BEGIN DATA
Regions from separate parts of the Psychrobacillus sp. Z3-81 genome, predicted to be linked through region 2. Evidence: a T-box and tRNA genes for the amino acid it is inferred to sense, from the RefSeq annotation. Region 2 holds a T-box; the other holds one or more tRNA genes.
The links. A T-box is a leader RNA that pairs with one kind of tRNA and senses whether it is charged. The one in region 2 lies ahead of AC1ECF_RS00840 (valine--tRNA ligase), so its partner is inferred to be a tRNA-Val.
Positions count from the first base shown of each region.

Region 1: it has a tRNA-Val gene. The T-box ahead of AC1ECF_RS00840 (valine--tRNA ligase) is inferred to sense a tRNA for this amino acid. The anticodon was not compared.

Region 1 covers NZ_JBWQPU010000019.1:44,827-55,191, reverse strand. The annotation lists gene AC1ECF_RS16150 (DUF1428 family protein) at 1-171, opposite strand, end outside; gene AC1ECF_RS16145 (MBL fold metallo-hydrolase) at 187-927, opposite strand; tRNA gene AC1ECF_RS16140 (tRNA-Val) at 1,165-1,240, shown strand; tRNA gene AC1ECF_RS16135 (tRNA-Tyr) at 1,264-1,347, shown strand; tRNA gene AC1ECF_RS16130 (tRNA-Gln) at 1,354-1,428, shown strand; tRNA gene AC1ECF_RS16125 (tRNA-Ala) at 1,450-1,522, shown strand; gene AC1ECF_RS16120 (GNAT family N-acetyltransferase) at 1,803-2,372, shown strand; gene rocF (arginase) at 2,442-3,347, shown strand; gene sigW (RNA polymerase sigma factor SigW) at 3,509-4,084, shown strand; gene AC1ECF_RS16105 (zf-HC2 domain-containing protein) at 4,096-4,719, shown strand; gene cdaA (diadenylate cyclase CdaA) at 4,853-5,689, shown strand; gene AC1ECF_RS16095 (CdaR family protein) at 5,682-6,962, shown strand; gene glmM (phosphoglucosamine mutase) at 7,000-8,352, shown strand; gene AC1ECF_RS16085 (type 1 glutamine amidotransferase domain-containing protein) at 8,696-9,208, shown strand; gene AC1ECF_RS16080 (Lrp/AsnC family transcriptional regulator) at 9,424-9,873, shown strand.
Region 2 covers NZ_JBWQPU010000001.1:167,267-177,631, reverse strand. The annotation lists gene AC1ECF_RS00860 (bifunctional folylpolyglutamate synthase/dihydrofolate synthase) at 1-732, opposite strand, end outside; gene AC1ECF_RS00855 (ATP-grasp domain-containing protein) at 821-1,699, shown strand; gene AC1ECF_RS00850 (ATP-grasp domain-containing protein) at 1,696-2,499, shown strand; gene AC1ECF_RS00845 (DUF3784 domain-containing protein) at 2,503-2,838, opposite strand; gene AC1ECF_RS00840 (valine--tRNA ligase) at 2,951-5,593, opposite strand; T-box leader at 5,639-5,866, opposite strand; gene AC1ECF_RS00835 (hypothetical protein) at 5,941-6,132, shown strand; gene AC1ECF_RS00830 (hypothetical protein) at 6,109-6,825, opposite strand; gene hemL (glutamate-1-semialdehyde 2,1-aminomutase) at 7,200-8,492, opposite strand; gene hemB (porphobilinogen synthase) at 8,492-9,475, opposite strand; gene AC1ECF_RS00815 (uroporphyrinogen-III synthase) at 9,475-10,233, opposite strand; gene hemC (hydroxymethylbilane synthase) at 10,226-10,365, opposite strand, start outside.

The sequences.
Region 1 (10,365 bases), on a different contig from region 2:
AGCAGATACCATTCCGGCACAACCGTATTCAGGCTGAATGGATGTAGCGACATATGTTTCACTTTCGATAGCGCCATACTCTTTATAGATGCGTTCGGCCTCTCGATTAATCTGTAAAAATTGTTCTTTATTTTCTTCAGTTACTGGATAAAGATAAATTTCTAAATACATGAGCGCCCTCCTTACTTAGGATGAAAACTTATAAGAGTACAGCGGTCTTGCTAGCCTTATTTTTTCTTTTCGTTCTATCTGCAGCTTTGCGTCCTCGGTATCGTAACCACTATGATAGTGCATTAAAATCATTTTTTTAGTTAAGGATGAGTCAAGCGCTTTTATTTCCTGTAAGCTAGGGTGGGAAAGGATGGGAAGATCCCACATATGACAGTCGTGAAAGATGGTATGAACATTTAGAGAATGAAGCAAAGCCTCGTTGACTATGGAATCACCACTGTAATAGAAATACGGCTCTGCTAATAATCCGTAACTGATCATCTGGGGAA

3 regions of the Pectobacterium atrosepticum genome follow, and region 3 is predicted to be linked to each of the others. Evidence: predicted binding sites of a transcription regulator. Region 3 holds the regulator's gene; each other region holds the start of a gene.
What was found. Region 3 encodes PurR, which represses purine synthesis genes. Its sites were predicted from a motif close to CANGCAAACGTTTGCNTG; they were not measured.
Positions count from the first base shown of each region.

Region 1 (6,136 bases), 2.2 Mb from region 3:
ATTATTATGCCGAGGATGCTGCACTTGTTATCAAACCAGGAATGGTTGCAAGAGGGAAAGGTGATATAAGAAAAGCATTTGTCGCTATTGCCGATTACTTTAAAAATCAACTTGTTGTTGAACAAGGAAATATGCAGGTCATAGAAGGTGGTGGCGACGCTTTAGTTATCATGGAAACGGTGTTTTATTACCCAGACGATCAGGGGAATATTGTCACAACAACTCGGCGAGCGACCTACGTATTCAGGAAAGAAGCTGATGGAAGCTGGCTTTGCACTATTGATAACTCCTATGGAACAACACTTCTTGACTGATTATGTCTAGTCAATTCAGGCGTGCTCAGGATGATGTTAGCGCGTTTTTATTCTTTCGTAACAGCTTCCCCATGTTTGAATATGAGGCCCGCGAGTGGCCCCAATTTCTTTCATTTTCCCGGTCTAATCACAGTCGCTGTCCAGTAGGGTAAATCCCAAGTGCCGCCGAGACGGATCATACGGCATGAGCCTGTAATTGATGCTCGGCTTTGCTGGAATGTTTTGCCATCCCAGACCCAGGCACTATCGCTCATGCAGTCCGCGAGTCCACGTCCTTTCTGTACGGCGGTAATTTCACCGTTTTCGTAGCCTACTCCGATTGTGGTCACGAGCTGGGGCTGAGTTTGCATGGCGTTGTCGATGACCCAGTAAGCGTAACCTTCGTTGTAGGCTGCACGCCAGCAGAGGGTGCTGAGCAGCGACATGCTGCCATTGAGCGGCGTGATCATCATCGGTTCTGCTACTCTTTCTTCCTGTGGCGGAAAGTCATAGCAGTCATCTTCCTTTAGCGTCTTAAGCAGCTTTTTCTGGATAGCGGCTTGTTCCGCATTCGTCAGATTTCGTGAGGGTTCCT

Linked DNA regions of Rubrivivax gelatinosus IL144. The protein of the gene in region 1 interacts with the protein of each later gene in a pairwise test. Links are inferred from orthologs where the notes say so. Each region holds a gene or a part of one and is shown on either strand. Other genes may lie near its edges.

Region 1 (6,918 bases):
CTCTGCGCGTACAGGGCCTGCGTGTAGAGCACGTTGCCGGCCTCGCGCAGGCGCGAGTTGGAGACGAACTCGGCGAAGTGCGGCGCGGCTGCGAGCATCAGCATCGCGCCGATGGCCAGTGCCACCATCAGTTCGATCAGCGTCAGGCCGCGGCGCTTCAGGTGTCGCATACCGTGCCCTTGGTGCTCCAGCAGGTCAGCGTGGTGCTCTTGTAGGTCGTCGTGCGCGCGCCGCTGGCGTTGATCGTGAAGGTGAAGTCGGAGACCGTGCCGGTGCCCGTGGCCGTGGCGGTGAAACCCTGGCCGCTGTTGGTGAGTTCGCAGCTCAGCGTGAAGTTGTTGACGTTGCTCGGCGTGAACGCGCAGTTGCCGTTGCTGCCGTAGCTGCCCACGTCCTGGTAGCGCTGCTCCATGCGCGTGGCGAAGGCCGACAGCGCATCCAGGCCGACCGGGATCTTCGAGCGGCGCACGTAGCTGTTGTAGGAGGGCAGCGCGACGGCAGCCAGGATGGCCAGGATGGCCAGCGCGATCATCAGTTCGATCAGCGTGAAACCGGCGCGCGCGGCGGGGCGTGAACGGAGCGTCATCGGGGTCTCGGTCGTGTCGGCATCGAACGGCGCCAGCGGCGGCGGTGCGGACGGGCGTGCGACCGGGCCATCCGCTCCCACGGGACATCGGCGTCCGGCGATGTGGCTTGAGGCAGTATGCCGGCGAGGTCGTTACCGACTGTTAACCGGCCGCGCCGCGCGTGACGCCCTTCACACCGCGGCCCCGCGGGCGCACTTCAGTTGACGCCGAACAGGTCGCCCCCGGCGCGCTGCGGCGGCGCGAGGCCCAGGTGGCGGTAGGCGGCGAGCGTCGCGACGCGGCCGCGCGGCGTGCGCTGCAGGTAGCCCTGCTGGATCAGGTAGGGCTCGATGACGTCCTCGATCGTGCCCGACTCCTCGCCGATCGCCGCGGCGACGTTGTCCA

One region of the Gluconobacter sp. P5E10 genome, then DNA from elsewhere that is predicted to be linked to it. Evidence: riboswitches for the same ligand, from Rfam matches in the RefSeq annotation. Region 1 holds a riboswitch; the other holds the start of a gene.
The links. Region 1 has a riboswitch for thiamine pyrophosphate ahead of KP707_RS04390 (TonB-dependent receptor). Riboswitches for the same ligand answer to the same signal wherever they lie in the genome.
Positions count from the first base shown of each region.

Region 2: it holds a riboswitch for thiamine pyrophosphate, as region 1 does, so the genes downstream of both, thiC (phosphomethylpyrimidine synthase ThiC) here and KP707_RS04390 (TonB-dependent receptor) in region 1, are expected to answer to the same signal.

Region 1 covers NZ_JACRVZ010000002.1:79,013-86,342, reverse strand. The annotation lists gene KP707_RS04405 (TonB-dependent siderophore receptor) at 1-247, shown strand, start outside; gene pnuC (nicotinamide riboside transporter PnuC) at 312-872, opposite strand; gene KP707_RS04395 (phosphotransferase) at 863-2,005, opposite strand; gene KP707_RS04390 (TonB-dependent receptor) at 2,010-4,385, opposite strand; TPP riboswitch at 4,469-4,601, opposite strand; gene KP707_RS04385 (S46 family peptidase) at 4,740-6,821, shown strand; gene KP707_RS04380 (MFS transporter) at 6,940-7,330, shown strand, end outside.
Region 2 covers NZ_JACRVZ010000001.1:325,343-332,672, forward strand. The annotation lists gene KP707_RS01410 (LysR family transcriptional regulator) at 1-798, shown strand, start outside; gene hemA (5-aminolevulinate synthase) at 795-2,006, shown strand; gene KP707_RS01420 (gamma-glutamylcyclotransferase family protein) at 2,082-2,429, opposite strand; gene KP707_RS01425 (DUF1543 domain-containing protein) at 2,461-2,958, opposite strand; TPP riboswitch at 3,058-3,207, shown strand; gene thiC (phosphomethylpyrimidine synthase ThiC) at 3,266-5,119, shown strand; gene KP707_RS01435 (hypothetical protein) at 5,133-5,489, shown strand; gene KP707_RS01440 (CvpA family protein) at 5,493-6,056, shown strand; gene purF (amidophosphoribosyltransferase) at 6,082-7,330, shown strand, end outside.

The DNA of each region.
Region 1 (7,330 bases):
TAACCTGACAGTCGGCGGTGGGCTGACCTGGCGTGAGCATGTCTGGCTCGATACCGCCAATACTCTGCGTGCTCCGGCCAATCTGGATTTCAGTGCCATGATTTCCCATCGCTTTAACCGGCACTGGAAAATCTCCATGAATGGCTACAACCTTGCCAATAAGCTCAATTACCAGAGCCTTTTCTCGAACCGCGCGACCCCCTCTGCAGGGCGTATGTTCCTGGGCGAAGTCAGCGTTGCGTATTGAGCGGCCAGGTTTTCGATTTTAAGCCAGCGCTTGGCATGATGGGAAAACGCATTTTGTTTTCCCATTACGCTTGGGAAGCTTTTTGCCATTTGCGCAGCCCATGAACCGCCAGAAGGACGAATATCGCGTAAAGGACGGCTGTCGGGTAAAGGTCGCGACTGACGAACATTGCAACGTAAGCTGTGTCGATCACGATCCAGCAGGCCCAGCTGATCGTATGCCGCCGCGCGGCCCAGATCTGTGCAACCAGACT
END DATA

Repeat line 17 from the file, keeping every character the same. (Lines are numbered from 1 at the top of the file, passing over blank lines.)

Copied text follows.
CTCTGCGCGTACAGGGCCTGCGTGTAGAGCACGTTGCCGGCCTCGCGCAGGCGCGAGTTGGAGACGAACTCGGCGAAGTGCGGCGCGGCTGCGAGCATCAGCATCGCGCCGATGGCCAGTGCCACCATCAGTTCGATCAGCGTCAGGCCGCGGCGCTTCAGGTGTCGCATACCGTGCCCTTGGTGCTCCAGCAGGTCAGCGTGGTGCTCTTGTAGGTCGTCGTGCGCGCGCCGCTGGCGTTGATCGTGAAGGTGAAGTCGGAGACCGTGCCGGTGCCCGTGGCCGTGGCGGTGAAACCCTGGCCGCTGTTGGTGAGTTCGCAGCTCAGCGTGAAGTTGTTGACGTTGCTCGGCGTGAACGCGCAGTTGCCGTTGCTGCCGTAGCTGCCCACGTCCTGGTAGCGCTGCTCCATGCGCGTGGCGAAGGCCGACAGCGCATCCAGGCCGACCGGGATCTTCGAGCGGCGCACGTAGCTGTTGTAGGAGGGCAGCGCGACGGCAGCCAGGATGGCCAGGATGGCCAGCGCGATCATCAGTTCGATCAGCGTGAAACCGGCGCGCGCGGCGGGGCGTGAACGGAGCGTCATCGGGGTCTCGGTCGTGTCGGCATCGAACGGCGCCAGCGGCGGCGGTGCGGACGGGCGTGCGACCGGGCCATCCGCTCCCACGGGACATCGGCGTCCGGCGATGTGGCTTGAGGCAGTATGCCGGCGAGGTCGTTACCGACTGTTAACCGGCCGCGCCGCGCGTGACGCCCTTCACACCGCGGCCCCGCGGGCGCACTTCAGTTGACGCCGAACAGGTCGCCCCCGGCGCGCTGCGGCGGCGCGAGGCCCAGGTGGCGGTAGGCGGCGAGCGTCGCGACGCGGCCGCGCGGCGTGCGCTGCAGGTAGCCCTGCTGGATCAGGTAGGGCTCGATGACGTCCTCGATCGTGCCCGACTCCTCGCCGATCGCCGCGGCGACGTTGTCCA